Quality of western Canadian malting barley 2015


Total barley production in Western Canada in 2015 is estimated at 7,786,000 tonnes, which represents an increase of about 16% compared with 2014. The larger crop is attributed to a 12% increase in seeded acres in 2015 compared with 2014.

Seeding started relatively early this year with dry and warm conditions in early spring.  The growing season was characterized by average to above average mean temperatures and below average precipitation through late July, particularly in Alberta and western Saskatchewan. However, excess precipitation in August and September resulted in sprouting and weather damage, downgrading large portions of the crop and limiting the quantity of barley selectable for malting purposes.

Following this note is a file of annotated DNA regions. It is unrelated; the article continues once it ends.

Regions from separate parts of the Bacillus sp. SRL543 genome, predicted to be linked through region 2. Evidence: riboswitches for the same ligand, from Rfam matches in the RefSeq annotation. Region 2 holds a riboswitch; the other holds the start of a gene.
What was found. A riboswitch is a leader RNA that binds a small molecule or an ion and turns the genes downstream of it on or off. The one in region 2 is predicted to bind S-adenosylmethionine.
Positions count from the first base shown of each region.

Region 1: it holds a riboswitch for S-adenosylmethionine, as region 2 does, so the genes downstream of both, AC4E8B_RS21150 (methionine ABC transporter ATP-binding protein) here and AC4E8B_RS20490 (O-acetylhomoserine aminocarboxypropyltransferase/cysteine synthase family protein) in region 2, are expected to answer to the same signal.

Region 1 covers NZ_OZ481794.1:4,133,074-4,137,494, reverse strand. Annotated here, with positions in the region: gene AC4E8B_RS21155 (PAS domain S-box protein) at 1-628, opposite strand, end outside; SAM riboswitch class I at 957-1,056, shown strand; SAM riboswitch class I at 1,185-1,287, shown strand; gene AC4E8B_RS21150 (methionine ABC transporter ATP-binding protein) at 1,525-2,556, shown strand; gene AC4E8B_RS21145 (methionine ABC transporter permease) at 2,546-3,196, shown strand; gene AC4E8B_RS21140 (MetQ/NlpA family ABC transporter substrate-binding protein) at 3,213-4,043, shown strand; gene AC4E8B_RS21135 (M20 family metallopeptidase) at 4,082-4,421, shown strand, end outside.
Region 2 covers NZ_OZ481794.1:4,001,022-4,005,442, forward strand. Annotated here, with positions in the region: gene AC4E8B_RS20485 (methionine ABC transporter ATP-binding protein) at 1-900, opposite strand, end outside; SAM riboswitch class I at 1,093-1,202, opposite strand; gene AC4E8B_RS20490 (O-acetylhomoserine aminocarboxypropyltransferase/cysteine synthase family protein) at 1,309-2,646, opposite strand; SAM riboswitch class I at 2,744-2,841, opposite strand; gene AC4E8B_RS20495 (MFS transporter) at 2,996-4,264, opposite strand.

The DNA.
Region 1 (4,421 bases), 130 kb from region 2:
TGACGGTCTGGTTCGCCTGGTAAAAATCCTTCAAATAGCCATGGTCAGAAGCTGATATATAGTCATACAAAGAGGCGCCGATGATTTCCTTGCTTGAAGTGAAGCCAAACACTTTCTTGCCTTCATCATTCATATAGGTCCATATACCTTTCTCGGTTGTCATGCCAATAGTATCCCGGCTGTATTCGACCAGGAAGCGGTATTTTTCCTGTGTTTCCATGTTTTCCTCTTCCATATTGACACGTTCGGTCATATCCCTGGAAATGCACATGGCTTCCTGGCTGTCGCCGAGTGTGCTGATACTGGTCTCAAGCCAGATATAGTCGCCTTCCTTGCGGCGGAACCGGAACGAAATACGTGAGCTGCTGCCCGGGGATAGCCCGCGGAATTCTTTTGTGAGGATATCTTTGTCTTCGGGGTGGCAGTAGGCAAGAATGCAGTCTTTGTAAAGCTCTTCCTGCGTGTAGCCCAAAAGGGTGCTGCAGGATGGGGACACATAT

The 2015 barley harvest survey conducted by the Grain Research Laboratory and the Canadian Malting Barley Technical Centre was based on composites of individual varieties representing 1,112,000 tonnes of barley selected in Western Canada for malting by grain handling and malting companies.

Overall, malting barley selected in 2015 was of average quality. Thousand kernel weights and kernel plumpness levels were higher than the long term averages. Protein levels in barley grain were higher than levels in 2014. Barley germination was adequate; however, some water sensitivity was present. RVA (rapid visco analysis) indicated high incidence of pre-harvest sprouting.

Malt made from 2015 barley resulted in extract levels very close to the long term average values and with above average levels of enzyme activities. Wort was characterized by very low levels of β-glucans, but higher than average levels of soluble proteins, FAN (free amino nitrogen), and colour. Production of good quality malt from the 2015 barley crop may pose some challenges but is achievable through discerning barley selection and timely and skillful processing.